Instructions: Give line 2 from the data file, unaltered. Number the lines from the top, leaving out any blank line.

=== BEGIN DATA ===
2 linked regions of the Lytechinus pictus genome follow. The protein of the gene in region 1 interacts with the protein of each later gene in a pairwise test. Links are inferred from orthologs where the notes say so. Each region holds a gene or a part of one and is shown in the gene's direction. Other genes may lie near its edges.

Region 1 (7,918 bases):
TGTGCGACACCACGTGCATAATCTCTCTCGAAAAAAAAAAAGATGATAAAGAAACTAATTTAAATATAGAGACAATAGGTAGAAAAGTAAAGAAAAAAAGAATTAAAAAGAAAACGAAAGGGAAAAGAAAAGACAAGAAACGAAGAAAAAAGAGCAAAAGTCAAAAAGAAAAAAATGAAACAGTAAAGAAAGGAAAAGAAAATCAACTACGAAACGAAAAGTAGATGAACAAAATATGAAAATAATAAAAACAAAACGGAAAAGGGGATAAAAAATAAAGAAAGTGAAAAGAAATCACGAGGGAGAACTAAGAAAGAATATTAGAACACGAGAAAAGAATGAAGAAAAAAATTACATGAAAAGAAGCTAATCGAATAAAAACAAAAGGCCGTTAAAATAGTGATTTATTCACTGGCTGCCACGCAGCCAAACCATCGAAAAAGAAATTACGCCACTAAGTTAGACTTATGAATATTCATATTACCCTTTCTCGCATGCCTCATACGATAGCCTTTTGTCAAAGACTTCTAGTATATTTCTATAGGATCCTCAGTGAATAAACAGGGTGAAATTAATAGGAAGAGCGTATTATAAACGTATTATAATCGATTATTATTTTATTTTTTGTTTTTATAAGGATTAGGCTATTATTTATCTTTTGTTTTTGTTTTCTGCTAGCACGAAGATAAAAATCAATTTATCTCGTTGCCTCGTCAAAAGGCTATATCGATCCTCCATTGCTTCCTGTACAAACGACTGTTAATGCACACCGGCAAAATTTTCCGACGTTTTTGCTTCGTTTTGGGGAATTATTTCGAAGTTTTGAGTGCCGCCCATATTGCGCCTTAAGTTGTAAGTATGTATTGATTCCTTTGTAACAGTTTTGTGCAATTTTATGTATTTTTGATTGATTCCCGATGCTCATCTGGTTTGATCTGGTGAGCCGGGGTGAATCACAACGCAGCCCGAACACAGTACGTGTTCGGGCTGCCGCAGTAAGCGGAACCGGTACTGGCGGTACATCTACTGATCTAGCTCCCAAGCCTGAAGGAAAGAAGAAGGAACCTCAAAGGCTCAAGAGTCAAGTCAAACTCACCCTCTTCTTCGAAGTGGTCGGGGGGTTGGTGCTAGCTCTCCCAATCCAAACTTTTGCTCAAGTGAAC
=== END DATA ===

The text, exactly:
Region 1 (7,918 bases):